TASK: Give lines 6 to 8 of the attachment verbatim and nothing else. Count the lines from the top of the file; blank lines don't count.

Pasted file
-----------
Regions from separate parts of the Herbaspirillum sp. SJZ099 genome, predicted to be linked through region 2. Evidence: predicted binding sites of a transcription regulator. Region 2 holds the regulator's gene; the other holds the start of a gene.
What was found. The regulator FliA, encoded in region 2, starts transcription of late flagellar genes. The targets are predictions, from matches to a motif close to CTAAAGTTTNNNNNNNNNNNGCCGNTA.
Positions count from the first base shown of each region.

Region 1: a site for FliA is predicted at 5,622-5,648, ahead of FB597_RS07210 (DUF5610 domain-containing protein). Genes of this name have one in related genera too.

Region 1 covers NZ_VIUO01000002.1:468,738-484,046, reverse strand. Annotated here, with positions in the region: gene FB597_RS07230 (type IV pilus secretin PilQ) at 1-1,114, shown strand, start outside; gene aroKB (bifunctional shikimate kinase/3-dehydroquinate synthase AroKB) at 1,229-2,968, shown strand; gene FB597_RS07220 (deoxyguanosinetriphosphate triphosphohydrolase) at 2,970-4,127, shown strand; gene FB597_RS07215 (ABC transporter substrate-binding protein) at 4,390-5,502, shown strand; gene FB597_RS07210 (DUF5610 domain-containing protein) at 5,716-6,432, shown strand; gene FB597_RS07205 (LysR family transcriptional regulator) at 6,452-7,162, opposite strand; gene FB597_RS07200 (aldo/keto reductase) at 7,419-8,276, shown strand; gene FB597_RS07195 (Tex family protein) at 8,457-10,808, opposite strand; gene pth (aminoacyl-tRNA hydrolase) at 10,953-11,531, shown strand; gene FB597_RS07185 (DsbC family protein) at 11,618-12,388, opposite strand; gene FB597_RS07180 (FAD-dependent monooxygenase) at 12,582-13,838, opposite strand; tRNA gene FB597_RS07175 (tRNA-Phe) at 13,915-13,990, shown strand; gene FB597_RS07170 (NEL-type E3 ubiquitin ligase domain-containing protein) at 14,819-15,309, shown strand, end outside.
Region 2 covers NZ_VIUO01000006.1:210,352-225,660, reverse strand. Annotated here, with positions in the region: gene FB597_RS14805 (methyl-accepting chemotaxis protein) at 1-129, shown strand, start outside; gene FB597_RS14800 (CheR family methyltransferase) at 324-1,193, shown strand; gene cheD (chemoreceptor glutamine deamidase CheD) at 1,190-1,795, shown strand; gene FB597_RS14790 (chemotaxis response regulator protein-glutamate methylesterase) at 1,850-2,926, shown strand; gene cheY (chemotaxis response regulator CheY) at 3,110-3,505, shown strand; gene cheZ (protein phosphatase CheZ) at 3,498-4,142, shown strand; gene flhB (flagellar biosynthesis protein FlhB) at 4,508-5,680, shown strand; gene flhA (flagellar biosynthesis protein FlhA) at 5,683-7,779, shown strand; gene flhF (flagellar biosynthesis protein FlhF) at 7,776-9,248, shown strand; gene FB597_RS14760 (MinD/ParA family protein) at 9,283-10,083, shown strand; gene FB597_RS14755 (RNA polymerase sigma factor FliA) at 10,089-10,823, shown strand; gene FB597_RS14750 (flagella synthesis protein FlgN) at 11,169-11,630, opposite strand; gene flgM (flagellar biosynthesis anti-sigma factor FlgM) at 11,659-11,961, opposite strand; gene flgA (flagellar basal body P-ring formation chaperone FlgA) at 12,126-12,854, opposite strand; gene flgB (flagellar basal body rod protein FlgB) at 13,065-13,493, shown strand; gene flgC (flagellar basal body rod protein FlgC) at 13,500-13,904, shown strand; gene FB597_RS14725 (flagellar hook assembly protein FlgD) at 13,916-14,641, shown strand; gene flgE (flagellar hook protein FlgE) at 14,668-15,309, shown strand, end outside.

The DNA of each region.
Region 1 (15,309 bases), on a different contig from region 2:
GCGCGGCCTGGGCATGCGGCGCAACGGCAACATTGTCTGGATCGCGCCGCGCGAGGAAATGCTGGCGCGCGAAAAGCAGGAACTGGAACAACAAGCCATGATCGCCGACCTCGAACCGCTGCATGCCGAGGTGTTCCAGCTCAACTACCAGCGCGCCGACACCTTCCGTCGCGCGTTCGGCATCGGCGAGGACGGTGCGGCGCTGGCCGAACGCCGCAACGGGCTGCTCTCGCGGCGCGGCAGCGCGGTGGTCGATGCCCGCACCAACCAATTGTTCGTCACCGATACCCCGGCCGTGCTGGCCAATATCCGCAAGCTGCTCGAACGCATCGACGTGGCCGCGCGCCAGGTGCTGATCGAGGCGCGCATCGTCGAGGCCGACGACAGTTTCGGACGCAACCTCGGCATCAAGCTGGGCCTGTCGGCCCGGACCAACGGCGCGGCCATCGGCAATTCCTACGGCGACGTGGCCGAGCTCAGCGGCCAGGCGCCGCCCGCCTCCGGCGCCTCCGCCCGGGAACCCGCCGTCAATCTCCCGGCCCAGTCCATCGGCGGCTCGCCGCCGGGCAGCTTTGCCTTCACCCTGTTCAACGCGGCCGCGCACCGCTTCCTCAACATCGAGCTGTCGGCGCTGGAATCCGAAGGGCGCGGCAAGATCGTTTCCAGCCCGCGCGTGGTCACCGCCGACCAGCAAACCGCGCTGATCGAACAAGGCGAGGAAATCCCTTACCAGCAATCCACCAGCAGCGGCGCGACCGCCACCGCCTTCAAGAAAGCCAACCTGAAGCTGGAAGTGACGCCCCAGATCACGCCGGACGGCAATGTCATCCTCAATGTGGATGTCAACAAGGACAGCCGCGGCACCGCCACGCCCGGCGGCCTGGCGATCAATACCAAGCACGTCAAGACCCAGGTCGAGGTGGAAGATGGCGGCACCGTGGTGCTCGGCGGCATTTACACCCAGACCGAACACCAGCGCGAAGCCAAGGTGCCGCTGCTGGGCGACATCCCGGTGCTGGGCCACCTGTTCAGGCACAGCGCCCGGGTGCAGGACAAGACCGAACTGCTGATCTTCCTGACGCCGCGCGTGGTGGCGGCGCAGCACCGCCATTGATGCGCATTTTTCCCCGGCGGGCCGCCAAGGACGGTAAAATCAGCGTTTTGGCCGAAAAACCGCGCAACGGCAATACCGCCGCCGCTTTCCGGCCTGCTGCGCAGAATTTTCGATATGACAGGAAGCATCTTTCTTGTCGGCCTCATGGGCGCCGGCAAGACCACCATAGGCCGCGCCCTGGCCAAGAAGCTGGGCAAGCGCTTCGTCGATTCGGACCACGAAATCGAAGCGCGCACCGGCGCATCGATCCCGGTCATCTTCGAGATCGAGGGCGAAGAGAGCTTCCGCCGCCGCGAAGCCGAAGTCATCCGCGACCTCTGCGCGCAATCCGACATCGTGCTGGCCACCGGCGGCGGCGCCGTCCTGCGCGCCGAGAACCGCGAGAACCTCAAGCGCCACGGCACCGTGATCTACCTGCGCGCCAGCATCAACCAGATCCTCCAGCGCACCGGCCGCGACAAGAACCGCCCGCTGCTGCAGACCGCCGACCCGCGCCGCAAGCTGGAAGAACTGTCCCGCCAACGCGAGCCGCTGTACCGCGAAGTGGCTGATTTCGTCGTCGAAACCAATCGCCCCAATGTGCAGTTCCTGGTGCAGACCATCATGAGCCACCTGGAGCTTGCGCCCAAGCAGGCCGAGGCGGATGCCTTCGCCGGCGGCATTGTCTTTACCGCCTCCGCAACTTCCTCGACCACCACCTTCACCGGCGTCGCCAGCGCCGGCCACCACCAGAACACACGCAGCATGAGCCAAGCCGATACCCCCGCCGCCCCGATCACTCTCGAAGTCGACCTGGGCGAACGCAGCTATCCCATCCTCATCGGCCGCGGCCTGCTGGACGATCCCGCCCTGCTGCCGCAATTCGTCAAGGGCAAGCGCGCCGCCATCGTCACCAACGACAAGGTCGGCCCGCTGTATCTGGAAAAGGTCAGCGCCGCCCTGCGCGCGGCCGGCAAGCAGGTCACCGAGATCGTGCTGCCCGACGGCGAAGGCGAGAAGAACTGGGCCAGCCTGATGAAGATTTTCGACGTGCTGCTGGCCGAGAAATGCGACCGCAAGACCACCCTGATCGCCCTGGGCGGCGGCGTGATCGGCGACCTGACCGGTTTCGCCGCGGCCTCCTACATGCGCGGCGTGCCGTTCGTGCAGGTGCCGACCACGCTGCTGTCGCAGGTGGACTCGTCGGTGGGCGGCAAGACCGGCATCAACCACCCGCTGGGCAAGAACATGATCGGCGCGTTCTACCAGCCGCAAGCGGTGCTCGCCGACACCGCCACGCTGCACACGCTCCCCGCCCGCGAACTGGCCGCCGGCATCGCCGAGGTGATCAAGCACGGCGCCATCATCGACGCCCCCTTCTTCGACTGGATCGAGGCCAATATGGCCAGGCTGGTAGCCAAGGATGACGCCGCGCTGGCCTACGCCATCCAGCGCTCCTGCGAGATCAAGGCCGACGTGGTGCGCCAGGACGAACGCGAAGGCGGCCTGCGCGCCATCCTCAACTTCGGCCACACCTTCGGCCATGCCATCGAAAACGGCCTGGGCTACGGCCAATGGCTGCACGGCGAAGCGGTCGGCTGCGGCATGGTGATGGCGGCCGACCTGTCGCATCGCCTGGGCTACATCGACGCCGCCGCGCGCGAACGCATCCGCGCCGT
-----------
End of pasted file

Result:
Region 2 covers NZ_VIUO01000006.1:210,352-225,660, reverse strand. Annotated here, with positions in the region: gene FB597_RS14805 (methyl-accepting chemotaxis protein) at 1-129, shown strand, start outside; gene FB597_RS14800 (CheR family methyltransferase) at 324-1,193, shown strand; gene cheD (chemoreceptor glutamine deamidase CheD) at 1,190-1,795, shown strand; gene FB597_RS14790 (chemotaxis response regulator protein-glutamate methylesterase) at 1,850-2,926, shown strand; gene cheY (chemotaxis response regulator CheY) at 3,110-3,505, shown strand; gene cheZ (protein phosphatase CheZ) at 3,498-4,142, shown strand; gene flhB (flagellar biosynthesis protein FlhB) at 4,508-5,680, shown strand; gene flhA (flagellar biosynthesis protein FlhA) at 5,683-7,779, shown strand; gene flhF (flagellar biosynthesis protein FlhF) at 7,776-9,248, shown strand; gene FB597_RS14760 (MinD/ParA family protein) at 9,283-10,083, shown strand; gene FB597_RS14755 (RNA polymerase sigma factor FliA) at 10,089-10,823, shown strand; gene FB597_RS14750 (flagella synthesis protein FlgN) at 11,169-11,630, opposite strand; gene flgM (flagellar biosynthesis anti-sigma factor FlgM) at 11,659-11,961, opposite strand; gene flgA (flagellar basal body P-ring formation chaperone FlgA) at 12,126-12,854, opposite strand; gene flgB (flagellar basal body rod protein FlgB) at 13,065-13,493, shown strand; gene flgC (flagellar basal body rod protein FlgC) at 13,500-13,904, shown strand; gene FB597_RS14725 (flagellar hook assembly protein FlgD) at 13,916-14,641, shown strand; gene flgE (flagellar hook protein FlgE) at 14,668-15,309, shown strand, end outside.

The DNA of each region.
Region 1 (15,309 bases), on a different contig from region 2: